The Future of Science Education by Charlie Zhao


One of the talks of the evening was initially entitled “How do you teach students who don’t give a sh-?”. Its presenter, a UBC professor who received his Bachelor’s at Cambridge University, had thought better of it, and decided to use a more politically correct title.

This was the first night of Western’s Conference on Science Education (WCSE-pronounced “wixie”), a biennial event that attracted university educators from across Canada and the US. The first evening consisted of a series of “Ignite” talks – 5 minute presentations consisting of 20 slides that automatically advanced every 15 seconds. This often resulted in hilarious results. One presenter spent more time swearing at the unyielding slide advances than on actually presenting.

Beyond this lighthearted introduction, the conference had an ambitious agenda. Attendees had flocked to Western’s Physics and Astronomy Building to discuss how to best teach science. In other words, how do you get students to “give a sh-”?

“Under the right conditions, learning, like sex, is biologically motivating and pleasurable to humans”. This was a quote by Ira Shor, an English professor and philosopher. In “Brain Rules”, John Medina uses studies and observations of babies to suggest that human beings naturally learn by exploration. But stay in a first year lecture hall for long enough, and I’ll forgive you for concluding the opposite. If learning is like sex, then students certainly have a very strange view of sex.

How did we get here? During the colonial era in New England, colleges were set up by missionaries to train ministers. The earliest of these institutions was Harvard, established in 1636. Over the centuries, the role of the university has expanded as an institute of higher learning. The curriculum shifted away from Aristotelian epistemology to accommodate for advances in science. Latin replaced by English. Religion diminished. In 1963, the Robbins Report commissioned by the British government set forth the objectives of higher education in the UK. The report stated that universities should, amongst other goals, teach practical skills, promote critical thinking, cultivate a desire for truth, and edify moral character.

It is hard to believe that these goals can be met in Canada’s already overtaxed universities. Between 1980 and 2010, undergraduate enrolment in Canada nearly doubled from 550,000 to 994,000 students. Meanwhile, budget cuts meant that precious funds were channeled more into research, even at the expense of instructing next generation’s scientists.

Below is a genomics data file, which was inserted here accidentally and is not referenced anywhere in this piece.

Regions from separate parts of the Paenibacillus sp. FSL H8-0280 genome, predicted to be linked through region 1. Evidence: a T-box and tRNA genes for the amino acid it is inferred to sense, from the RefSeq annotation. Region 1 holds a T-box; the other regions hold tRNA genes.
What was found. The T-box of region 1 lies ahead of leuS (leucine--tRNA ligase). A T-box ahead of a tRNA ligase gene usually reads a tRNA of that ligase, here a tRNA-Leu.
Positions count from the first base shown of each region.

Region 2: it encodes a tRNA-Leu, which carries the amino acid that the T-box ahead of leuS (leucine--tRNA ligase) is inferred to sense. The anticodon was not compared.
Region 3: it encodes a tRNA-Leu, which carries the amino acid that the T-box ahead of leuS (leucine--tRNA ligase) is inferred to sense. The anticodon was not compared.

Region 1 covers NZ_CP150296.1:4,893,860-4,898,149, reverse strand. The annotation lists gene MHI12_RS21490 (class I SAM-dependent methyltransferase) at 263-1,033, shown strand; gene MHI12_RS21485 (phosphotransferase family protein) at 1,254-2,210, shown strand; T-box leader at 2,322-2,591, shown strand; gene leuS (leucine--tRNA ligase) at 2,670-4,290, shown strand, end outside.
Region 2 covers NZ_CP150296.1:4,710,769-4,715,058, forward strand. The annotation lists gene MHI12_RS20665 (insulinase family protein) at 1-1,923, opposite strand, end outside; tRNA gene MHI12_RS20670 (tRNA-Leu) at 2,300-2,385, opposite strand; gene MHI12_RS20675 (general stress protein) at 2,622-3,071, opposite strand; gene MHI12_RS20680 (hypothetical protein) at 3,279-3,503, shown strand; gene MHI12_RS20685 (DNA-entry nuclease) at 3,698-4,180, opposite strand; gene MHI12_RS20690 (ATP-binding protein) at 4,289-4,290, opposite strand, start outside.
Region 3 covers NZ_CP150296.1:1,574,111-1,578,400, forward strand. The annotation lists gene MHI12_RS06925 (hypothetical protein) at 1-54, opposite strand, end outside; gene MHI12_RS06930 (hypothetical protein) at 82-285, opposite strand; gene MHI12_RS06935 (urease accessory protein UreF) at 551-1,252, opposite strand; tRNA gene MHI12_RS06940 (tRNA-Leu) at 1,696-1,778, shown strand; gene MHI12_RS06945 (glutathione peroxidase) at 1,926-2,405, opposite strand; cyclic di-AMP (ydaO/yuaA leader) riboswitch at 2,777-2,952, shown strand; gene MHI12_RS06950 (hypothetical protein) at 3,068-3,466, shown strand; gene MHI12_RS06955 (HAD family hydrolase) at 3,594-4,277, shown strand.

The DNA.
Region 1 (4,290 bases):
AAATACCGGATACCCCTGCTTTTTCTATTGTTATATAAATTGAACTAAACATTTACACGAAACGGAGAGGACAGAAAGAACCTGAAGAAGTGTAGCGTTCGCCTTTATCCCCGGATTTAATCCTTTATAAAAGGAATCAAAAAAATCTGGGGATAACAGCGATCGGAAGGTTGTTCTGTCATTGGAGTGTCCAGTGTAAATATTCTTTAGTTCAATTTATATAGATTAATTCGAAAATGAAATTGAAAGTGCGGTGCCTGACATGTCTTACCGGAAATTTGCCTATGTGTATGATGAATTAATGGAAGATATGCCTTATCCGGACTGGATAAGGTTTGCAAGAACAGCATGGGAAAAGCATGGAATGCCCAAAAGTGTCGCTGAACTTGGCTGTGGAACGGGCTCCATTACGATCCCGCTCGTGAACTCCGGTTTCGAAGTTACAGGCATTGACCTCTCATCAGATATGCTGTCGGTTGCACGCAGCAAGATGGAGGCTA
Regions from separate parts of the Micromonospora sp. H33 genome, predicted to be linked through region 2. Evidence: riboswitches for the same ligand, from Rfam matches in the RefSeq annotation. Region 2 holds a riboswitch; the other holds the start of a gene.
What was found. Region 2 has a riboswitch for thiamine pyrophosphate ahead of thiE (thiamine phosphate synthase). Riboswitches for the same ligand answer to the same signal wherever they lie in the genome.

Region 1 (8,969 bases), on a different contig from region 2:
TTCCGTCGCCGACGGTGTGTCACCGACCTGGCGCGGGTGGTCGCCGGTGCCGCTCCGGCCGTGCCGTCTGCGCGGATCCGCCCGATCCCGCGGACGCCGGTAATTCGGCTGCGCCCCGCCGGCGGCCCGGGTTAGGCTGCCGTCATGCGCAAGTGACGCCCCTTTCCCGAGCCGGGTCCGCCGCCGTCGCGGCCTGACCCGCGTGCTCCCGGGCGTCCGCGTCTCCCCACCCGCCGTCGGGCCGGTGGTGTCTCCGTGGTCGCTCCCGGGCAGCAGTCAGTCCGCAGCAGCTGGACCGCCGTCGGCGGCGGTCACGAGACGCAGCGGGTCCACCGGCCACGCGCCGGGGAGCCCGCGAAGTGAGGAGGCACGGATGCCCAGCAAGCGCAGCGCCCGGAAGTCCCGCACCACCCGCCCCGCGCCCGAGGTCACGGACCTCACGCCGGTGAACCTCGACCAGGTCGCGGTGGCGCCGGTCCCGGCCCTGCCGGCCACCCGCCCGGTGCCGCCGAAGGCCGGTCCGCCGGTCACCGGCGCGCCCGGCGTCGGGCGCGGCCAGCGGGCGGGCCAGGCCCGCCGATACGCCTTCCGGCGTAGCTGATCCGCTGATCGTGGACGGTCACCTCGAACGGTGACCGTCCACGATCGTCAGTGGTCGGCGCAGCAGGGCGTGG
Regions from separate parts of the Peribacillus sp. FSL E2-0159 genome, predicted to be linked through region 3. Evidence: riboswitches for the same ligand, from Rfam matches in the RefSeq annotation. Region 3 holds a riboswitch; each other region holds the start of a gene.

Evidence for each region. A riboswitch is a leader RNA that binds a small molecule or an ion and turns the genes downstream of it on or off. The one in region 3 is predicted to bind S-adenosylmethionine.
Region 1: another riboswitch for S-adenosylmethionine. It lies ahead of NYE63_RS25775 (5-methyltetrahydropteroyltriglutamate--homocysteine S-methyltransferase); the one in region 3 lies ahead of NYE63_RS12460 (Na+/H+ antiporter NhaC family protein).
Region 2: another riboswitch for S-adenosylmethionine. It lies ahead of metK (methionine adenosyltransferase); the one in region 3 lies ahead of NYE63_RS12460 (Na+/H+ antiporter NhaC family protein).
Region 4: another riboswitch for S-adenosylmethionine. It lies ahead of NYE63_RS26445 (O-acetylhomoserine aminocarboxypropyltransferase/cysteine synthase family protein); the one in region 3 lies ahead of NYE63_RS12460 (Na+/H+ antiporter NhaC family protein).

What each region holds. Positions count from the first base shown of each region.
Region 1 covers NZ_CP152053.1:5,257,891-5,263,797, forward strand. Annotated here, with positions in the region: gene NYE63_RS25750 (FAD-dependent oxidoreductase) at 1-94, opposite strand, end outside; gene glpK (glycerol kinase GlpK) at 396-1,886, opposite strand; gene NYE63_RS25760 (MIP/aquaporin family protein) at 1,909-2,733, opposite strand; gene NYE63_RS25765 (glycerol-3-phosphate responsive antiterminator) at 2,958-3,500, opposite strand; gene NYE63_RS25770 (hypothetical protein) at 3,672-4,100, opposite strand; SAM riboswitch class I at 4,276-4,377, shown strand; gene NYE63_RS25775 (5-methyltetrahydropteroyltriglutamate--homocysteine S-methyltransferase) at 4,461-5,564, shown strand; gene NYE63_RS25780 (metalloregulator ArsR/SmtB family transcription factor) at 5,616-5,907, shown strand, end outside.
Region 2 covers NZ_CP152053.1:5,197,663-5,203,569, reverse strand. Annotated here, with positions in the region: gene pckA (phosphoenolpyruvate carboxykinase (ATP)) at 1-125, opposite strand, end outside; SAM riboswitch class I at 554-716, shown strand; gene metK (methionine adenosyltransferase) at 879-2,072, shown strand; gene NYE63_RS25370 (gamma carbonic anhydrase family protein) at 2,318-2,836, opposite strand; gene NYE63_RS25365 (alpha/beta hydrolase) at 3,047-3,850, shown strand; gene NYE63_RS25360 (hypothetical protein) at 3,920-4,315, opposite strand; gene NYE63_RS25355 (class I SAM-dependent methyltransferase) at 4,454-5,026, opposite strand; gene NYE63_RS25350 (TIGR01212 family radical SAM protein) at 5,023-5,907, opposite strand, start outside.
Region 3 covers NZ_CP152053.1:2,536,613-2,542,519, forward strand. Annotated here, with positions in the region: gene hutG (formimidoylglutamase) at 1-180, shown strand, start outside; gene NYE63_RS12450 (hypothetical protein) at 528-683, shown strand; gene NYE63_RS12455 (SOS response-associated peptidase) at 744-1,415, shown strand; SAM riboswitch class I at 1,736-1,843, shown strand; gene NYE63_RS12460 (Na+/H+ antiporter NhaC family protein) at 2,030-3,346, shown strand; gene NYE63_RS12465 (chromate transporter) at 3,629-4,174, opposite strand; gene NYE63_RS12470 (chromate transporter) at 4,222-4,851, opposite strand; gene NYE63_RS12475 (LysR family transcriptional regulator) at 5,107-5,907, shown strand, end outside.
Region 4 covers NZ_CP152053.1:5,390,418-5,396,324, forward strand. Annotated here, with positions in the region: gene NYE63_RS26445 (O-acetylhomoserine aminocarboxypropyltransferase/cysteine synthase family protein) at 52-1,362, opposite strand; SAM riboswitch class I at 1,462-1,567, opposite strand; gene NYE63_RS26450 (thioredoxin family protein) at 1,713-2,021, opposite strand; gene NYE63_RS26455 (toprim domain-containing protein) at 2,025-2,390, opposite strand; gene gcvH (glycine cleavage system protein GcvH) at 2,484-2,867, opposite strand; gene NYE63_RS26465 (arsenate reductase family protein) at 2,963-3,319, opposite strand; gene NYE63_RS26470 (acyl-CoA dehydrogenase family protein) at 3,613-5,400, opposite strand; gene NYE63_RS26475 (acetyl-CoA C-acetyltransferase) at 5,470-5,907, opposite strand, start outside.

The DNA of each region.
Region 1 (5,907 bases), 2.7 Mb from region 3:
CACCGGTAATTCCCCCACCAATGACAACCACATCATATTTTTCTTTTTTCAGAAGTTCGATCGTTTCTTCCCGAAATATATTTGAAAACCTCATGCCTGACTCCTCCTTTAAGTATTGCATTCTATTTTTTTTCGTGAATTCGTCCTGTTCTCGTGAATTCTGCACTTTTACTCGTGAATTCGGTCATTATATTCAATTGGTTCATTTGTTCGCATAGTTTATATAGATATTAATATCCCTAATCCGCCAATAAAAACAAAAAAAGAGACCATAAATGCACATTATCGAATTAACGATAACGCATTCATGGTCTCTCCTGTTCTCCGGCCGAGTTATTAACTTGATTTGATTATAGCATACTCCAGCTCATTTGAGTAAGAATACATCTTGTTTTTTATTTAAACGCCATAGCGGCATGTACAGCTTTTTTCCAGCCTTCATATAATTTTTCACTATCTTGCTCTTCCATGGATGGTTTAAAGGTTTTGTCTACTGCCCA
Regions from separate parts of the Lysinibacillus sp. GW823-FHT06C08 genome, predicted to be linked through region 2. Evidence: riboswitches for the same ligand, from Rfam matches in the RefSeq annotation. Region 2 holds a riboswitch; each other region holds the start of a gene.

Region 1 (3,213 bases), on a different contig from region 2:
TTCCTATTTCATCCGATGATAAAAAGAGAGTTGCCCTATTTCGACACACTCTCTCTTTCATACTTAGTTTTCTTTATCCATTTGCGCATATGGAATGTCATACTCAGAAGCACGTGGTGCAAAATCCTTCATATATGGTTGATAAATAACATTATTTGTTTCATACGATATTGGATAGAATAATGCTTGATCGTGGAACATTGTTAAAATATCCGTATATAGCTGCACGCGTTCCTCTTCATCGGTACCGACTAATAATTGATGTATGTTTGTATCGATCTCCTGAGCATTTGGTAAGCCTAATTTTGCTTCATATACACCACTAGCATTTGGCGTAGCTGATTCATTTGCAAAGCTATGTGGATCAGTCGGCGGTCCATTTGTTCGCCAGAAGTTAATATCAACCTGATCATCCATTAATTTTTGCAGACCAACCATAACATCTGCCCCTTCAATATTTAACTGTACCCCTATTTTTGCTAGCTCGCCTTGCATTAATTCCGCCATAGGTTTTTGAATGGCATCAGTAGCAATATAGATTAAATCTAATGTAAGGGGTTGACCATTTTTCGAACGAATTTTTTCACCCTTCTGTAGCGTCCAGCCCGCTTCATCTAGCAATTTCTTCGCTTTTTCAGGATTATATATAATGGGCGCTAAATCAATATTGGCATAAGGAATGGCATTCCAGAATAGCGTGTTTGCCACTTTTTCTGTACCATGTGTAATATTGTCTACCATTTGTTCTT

Nor is the problem entirely a matter of resource. Most professors mean well and want students to succeed, but, as one conference attendee pointed out, there isn’t much emphasis on developing teaching skills in graduate school in the first place, so can professors even be expected to be good teachers? On the opposite side of the lecture hall, most students are too concerned with practical career goals to be inspired anyway, so what’s the point of trying?

As the conference went into its third day, everyone was inspired and motivated toimplement change. Yet, lingering in the back of every social innovator’s mind is a biting apprehensiveness. Students don’t like change. They like the idea of it, but not the thing itself. The WCSE educators who have tried something radically new recounted with horror of their encounters with social inertia. Explorers beware, for this is dangerous territory.

But even in this inert field, we have moved forward. The lecture-style teaching method finds its roots in medieval universities, where a teacher simply read notes from an original source. We now have massive open online courses (MOOCs) that may one day displace the lecture, and have taken forays into “experiential learning” projects. One of the WCSE presenters, for example, introduced “Molecular Modeling” – using Play-Doh to teach biology as a hands-on approach. Even professional schools, such as Stanford’s Medical School, have attempted innovating in their teaching by “flipping” the classroom. For the most part, these innovations are the exception, and not the norm. Education is a heavy beast, unwilling and sometimes unable to budge.

Our idea of creating the Science Case Competition ( was an attempt to help students see science as a creative and interdisciplinary pursuit. The success of the competition shows that not only are students ready to become more engaged in their learning, they can also play a big part in shaping it.

In education, students should not be treated as consumers, and we should stop acting like we are. A revolution in higher education can happen, but students will have to play a major role. Let’s make learning sexy again.


Charlie is in his fourth year studying Bioinformatics at Western University. Participating in MSAC Cohort 3 made him aware of issues faced by students, and helped him develop a passion for science education. He believes the need for experiential learning opportunities for science students, and is the creator of the Undergraduate Science Case Competition. He is also co-founder and President of Scinapse Education Group, which provides professional development opportunities for science undergraduates.

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